Sunday, November 23, 2014

PMR Radio Finds | Tait 3000, Philips PRP73 & Philips PRP76

I received another four radios yesterday in the post. All eBay bargains at less than £30 for the lot. There was two Tait 3000 PMR handheld transceivers, one Philips PRP73 VHF/UHF handheld and one Philips PRP76 VHF/UHF handheld. Some really nice handhelds from the 1990's some keepers for my collection so I'll quickly go through them. 

Philips PRP73 & PRP76:

These radios were sold by a collector on eBay and came programmed to PMR and Simple UK frequencies by the seller. They are good solid radios in great condition. The only problem is they came without a charger but fully charged. I'm bidding on a charger on eBay at the moment which I'll likely win. If not, the seller has offered to source me a charger from a friend of his.



The two radios are both VHF/UHF and were released around 1992 and marketed by Philips as "advanced portable transceivers designed for use in handheld and bodyworn applications". They feature CTCSS, DTMF and Selcall signalling, channel scanning and voting, dual watch and password protection. They run 1w on low power and 4w on high power.

They are powered by attached 7.2v Ni-Cd rechargeable battery packs which are in full working order and hold charge without issue. Audio is clean and clear and I have yet to do a range test on them. 

All in all a great buy and even better when I manage to get a charger.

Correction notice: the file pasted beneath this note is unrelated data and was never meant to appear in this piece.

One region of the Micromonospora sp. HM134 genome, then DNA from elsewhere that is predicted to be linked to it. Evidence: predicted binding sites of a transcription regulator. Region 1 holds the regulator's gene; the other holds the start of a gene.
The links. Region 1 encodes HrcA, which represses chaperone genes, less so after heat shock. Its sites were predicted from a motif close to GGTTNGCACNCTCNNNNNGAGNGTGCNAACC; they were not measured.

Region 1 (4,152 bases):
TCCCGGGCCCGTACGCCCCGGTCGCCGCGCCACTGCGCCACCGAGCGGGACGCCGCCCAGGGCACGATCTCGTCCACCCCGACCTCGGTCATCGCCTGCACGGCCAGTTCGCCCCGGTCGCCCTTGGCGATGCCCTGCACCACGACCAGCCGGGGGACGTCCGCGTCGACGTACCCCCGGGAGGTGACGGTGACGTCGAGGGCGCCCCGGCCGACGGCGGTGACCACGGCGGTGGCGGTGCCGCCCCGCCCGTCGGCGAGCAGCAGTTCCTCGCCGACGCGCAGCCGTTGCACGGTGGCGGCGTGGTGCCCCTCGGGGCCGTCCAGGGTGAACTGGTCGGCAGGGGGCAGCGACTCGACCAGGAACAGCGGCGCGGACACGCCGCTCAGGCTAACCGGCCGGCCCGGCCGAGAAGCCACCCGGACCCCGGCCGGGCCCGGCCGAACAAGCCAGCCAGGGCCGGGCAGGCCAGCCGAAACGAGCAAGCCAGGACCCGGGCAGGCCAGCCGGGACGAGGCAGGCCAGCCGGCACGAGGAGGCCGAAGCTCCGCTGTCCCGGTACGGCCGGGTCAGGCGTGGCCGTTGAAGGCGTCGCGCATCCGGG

Tait 3000:

These radios cost me about £5 as part of a big job lot which I'll show at a later date. The whole job lot that I purchased was sold on eBay as parts and not working but 10 out of 11 radios worked perfectly. They just needed charging.



The T3000 was developed by Tait Communications, New Zealand in 1996. A typical competitor of the Motorola Saber Series, they were popular with the authorities in New-Zealand but also with many law enforcement agencies worldwide. In the Netherlands the T3000 was used by the police for observations and by the Mobiele Eenheid (Riot Police).

The radio offers limited security by providing a simple voice scrambling technique known as frequency domain scrambling (inversion) which was often mistakenly identified as 'crypto'. 
The radio can be programmed with a variety of Trunking settings, Conventional (analogue) channels and optional functions, by means of the special programming software. As the radios are several years old now, the programming software is no longer available from the manufactuer (Tait), but appears to be present on the internet. 


My radios are flat and came with no charger but were last electrically tested around 2007 so I'm holding up hope for these. I've ordered a charger pretty cheap to test them out. They are in great quality with no cracks and the battery contacts are pristine. When my charger comes I'll test them out and if they're no good I've not lost much and I'll sell them on.

Thanks for reading!

73's, Lewis M3HHY.
Manchester, UK.